At Primus, facing a mountain of look-alike telecom giants, we talked to the people who knew us best - our loyal customers and employees - to set out our new brand position. We agreed upon: "To provide connectivity with a difference by delivering excellent customer service, the most relevant products, promises fulfilled and a better deal." We boiled this down to a simple brand promise, "Connectivity without compromise."

Prove your promise: A well-worded brand promise is inspiring, but how can you translate those words into real functional and emotional benefits for your customers? And how do you deliver products and services that deliver on your promise?

We based our brand on the things we did well, such as delivering innovation to customers for a great value. In fact, as the first telecom company in Canada to introduce VoIP services in 2004, known in the market as Digital Home Phone, and now the only Canadian carrier to help consumers effectively block nuisance calls with its patented Telemarketing GuardTM solution, we have a long history as an industry pioneer.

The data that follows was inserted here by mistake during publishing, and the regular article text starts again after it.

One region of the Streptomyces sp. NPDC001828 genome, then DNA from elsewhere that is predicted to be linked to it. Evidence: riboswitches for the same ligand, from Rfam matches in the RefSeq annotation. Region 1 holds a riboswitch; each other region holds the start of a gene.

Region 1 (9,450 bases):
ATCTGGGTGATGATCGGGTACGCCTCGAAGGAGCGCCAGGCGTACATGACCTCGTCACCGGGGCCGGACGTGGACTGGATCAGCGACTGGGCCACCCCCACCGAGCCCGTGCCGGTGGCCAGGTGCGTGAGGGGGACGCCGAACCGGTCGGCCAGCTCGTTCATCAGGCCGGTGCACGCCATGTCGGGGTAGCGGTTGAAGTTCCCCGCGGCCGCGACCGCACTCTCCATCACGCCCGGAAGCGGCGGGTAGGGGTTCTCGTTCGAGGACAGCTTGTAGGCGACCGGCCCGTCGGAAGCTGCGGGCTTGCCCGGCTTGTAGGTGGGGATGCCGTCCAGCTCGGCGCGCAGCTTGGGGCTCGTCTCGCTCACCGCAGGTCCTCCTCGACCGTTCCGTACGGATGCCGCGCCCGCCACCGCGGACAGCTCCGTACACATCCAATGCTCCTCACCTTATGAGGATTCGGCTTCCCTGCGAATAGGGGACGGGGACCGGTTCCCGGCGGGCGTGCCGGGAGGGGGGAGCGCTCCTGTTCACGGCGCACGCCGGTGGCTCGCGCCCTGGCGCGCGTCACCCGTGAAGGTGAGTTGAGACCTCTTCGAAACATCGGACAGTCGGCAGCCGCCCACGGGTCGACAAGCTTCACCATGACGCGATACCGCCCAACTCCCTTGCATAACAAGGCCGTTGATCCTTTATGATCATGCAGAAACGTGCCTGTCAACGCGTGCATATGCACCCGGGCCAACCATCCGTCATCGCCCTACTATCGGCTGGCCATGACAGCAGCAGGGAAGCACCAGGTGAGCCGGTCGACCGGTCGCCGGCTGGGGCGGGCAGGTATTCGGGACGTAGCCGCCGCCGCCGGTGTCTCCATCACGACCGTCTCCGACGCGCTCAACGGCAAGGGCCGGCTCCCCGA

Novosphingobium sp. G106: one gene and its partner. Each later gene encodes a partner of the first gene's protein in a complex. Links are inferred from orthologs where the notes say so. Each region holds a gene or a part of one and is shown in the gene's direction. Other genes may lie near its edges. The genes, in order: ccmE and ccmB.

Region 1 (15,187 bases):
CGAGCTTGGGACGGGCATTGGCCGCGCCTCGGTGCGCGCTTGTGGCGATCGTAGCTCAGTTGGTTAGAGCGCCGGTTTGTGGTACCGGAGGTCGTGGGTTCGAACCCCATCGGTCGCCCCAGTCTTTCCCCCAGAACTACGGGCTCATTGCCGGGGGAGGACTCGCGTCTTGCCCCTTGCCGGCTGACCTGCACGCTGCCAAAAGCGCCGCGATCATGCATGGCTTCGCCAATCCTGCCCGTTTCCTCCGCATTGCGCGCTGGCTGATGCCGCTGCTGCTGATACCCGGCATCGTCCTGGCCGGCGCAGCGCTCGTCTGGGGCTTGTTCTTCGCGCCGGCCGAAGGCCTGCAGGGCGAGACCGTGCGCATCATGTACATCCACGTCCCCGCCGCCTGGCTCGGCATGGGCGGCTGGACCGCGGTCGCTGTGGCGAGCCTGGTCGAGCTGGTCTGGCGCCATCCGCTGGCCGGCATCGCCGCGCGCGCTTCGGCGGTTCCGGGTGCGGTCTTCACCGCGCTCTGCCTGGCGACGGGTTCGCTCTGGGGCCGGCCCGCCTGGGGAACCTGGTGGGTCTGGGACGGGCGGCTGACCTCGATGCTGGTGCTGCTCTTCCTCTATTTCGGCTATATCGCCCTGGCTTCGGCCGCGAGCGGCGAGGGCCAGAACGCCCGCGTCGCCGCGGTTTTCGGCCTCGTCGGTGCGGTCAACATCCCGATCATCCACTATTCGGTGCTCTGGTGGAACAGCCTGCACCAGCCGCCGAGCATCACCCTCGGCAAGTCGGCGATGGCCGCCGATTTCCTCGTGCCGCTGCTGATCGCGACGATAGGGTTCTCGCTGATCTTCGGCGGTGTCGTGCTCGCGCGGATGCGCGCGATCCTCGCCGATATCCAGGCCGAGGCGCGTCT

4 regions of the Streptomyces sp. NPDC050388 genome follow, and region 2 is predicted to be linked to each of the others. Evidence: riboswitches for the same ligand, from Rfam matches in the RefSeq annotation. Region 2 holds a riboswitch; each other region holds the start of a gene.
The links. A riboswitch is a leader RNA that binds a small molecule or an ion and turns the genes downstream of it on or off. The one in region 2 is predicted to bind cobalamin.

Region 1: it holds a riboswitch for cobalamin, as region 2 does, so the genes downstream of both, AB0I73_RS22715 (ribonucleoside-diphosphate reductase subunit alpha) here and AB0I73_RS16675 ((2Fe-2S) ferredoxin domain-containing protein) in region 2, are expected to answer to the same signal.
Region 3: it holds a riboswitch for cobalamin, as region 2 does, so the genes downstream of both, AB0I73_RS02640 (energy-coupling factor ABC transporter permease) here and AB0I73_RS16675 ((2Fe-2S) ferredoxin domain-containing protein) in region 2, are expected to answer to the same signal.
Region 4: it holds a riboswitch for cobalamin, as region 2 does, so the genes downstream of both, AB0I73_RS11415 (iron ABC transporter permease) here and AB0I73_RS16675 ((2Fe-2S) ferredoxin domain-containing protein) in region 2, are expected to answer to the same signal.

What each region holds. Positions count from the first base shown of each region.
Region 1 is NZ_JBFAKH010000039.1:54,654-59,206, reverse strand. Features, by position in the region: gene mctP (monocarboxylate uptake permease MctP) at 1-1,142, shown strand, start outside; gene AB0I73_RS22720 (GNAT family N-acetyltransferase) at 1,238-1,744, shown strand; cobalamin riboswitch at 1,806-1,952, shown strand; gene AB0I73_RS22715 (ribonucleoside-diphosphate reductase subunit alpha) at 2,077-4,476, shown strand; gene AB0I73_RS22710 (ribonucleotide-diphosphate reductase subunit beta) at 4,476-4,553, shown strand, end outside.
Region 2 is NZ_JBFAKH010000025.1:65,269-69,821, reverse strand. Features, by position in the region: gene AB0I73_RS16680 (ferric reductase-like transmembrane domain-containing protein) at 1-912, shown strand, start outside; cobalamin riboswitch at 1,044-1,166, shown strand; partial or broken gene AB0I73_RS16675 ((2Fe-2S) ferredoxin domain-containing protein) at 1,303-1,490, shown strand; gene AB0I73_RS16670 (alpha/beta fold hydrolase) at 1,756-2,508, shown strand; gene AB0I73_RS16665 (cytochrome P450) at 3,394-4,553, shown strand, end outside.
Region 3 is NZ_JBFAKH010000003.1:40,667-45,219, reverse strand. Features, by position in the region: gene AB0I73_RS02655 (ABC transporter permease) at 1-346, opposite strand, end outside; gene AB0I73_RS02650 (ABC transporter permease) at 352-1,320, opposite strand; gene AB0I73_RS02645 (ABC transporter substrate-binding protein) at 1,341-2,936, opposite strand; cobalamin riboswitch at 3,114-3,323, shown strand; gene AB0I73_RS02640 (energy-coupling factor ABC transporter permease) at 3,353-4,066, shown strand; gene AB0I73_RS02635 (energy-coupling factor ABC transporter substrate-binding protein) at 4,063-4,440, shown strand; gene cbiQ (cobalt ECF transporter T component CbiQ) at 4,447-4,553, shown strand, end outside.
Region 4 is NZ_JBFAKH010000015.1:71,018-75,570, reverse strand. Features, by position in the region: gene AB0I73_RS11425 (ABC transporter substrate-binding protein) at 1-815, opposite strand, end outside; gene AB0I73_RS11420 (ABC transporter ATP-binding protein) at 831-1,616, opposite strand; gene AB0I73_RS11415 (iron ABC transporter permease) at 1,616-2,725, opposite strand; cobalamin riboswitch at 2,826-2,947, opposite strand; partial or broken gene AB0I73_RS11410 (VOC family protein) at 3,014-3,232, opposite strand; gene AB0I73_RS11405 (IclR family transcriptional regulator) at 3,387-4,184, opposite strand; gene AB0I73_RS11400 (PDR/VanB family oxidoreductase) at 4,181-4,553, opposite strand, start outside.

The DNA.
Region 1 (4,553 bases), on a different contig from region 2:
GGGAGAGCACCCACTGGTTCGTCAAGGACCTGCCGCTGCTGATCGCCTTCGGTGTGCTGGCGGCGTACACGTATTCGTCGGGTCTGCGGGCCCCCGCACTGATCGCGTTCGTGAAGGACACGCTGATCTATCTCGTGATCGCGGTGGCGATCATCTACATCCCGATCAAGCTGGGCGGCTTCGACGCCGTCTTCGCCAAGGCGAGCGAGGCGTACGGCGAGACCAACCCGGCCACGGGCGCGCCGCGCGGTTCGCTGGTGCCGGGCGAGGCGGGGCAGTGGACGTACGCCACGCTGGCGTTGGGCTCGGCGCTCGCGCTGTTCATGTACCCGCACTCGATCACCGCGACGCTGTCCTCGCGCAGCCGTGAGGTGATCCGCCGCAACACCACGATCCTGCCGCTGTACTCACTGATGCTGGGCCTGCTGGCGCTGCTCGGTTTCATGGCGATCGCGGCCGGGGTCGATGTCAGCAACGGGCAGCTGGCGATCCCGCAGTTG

The most successful companies create an employee culture that is rooted to being true to their brand every day.

For your business, you need to carefully consider if and how you will credibly deliver on your promise to your customers.

Place your pins with precision: Primus did not have a big budget for branding. While the marketing team may tell you to splash your brand everywhere to create a buzz, we knew that wasn't an affordable option. Instead, we focused our spending on the handful of things that mattered most to customers. For us, that meant updating the assets that customers interact with most often, such as invoices and customer materials. We focused heavily on digital properties that have substantial customer reach, like our website, rather than physical assets, like building signage. Anything else could wait until it comes time to renew or restock existing supplies or materials.